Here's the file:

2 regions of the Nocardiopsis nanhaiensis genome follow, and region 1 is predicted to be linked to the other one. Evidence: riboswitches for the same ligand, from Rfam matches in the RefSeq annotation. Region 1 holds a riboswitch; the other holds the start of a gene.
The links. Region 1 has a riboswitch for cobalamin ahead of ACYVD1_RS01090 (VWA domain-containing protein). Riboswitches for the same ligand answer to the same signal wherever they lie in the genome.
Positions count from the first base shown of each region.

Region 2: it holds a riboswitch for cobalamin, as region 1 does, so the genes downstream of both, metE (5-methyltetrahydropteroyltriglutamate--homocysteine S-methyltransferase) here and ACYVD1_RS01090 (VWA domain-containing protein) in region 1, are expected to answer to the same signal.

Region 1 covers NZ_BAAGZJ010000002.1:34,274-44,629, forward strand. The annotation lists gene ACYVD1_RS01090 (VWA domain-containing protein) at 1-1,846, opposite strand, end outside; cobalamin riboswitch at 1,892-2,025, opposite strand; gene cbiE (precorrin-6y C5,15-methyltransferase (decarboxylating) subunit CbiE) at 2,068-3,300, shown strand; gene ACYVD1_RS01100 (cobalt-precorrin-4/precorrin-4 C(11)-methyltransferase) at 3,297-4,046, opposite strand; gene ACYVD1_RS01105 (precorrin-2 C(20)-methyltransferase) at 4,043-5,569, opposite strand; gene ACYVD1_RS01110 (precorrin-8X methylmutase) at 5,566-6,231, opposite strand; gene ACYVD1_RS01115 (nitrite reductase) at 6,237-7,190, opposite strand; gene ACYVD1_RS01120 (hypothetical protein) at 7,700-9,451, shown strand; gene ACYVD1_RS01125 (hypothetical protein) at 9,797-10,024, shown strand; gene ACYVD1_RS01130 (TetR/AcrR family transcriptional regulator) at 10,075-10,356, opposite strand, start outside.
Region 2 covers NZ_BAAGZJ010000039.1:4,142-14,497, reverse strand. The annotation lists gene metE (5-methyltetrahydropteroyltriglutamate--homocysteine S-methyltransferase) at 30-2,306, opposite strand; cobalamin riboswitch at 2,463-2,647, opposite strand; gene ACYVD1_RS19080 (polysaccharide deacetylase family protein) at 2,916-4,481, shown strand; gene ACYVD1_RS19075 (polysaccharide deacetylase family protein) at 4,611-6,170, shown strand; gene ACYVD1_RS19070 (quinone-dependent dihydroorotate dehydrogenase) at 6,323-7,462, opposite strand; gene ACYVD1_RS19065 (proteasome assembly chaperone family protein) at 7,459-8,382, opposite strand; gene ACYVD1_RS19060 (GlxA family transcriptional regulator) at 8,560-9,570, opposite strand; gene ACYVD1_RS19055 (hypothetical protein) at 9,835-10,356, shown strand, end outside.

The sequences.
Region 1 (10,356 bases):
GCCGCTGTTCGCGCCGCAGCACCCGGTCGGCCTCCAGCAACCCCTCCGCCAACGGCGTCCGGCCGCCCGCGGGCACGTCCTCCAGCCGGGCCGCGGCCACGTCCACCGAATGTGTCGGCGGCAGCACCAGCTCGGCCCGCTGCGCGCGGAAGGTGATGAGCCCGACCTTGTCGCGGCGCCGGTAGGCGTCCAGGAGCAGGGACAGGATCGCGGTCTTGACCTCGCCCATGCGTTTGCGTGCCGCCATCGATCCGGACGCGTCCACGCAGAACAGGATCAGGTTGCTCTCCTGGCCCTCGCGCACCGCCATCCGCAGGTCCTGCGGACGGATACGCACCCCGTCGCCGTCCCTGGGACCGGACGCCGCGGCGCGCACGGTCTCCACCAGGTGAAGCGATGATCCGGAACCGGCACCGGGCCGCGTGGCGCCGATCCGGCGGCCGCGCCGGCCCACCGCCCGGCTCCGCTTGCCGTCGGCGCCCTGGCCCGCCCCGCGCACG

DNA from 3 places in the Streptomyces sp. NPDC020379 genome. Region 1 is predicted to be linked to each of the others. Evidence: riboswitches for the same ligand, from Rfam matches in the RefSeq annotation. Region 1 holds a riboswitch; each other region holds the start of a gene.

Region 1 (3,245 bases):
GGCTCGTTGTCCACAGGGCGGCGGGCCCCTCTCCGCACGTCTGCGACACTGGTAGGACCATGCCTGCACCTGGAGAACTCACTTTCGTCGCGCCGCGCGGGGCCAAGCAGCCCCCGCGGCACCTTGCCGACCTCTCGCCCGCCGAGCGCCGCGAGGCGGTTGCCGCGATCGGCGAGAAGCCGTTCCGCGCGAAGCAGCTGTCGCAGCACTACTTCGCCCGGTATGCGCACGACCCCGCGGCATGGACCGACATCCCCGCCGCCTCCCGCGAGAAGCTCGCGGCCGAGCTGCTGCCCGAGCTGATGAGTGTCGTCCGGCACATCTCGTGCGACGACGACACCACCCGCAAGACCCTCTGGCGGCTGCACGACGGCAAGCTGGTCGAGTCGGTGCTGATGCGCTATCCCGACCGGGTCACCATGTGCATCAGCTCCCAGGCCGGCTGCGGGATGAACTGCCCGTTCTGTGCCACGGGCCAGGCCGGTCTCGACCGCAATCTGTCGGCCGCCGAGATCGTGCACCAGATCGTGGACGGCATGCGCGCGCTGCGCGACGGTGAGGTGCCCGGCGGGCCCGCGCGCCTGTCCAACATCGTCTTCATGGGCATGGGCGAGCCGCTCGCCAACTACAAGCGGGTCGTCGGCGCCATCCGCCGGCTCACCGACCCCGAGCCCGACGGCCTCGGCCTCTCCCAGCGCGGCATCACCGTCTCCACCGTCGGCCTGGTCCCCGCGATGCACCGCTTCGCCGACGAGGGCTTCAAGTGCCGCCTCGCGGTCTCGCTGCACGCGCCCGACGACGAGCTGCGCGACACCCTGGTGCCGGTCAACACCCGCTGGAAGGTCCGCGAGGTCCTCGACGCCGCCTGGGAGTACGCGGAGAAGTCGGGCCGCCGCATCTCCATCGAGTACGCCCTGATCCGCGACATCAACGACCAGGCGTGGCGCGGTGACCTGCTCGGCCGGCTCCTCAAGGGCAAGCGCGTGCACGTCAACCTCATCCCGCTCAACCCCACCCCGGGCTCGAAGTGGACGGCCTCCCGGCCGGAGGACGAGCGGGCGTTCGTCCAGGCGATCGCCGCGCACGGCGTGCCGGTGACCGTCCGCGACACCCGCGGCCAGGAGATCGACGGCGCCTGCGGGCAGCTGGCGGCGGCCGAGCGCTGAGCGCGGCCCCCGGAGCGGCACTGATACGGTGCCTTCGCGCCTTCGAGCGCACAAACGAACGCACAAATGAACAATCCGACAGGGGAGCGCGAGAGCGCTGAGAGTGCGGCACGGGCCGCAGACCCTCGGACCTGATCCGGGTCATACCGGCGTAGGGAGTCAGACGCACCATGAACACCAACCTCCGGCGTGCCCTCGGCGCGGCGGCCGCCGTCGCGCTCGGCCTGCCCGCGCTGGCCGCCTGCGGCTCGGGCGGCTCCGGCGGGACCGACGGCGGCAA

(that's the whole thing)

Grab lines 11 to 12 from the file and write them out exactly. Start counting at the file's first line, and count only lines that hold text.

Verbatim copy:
Region 1 (3,245 bases):
GGCTCGTTGTCCACAGGGCGGCGGGCCCCTCTCCGCACGTCTGCGACACTGGTAGGACCATGCCTGCACCTGGAGAACTCACTTTCGTCGCGCCGCGCGGGGCCAAGCAGCCCCCGCGGCACCTTGCCGACCTCTCGCCCGCCGAGCGCCGCGAGGCGGTTGCCGCGATCGGCGAGAAGCCGTTCCGCGCGAAGCAGCTGTCGCAGCACTACTTCGCCCGGTATGCGCACGACCCCGCGGCATGGACCGACATCCCCGCCGCCTCCCGCGAGAAGCTCGCGGCCGAGCTGCTGCCCGAGCTGATGAGTGTCGTCCGGCACATCTCGTGCGACGACGACACCACCCGCAAGACCCTCTGGCGGCTGCACGACGGCAAGCTGGTCGAGTCGGTGCTGATGCGCTATCCCGACCGGGTCACCATGTGCATCAGCTCCCAGGCCGGCTGCGGGATGAACTGCCCGTTCTGTGCCACGGGCCAGGCCGGTCTCGACCGCAATCTGTCGGCCGCCGAGATCGTGCACCAGATCGTGGACGGCATGCGCGCGCTGCGCGACGGTGAGGTGCCCGGCGGGCCCGCGCGCCTGTCCAACATCGTCTTCATGGGCATGGGCGAGCCGCTCGCCAACTACAAGCGGGTCGTCGGCGCCATCCGCCGGCTCACCGACCCCGAGCCCGACGGCCTCGGCCTCTCCCAGCGCGGCATCACCGTCTCCACCGTCGGCCTGGTCCCCGCGATGCACCGCTTCGCCGACGAGGGCTTCAAGTGCCGCCTCGCGGTCTCGCTGCACGCGCCCGACGACGAGCTGCGCGACACCCTGGTGCCGGTCAACACCCGCTGGAAGGTCCGCGAGGTCCTCGACGCCGCCTGGGAGTACGCGGAGAAGTCGGGCCGCCGCATCTCCATCGAGTACGCCCTGATCCGCGACATCAACGACCAGGCGTGGCGCGGTGACCTGCTCGGCCGGCTCCTCAAGGGCAAGCGCGTGCACGTCAACCTCATCCCGCTCAACCCCACCCCGGGCTCGAAGTGGACGGCCTCCCGGCCGGAGGACGAGCGGGCGTTCGTCCAGGCGATCGCCGCGCACGGCGTGCCGGTGACCGTCCGCGACACCCGCGGCCAGGAGATCGACGGCGCCTGCGGGCAGCTGGCGGCGGCCGAGCGCTGAGCGCGGCCCCCGGAGCGGCACTGATACGGTGCCTTCGCGCCTTCGAGCGCACAAACGAACGCACAAATGAACAATCCGACAGGGGAGCGCGAGAGCGCTGAGAGTGCGGCACGGGCCGCAGACCCTCGGACCTGATCCGGGTCATACCGGCGTAGGGAGTCAGACGCACCATGAACACCAACCTCCGGCGTGCCCTCGGCGCGGCGGCCGCCGTCGCGCTCGGCCTGCCCGCGCTGGCCGCCTGCGGCTCGGGCGGCTCCGGCGGGACCGACGGCGGCAA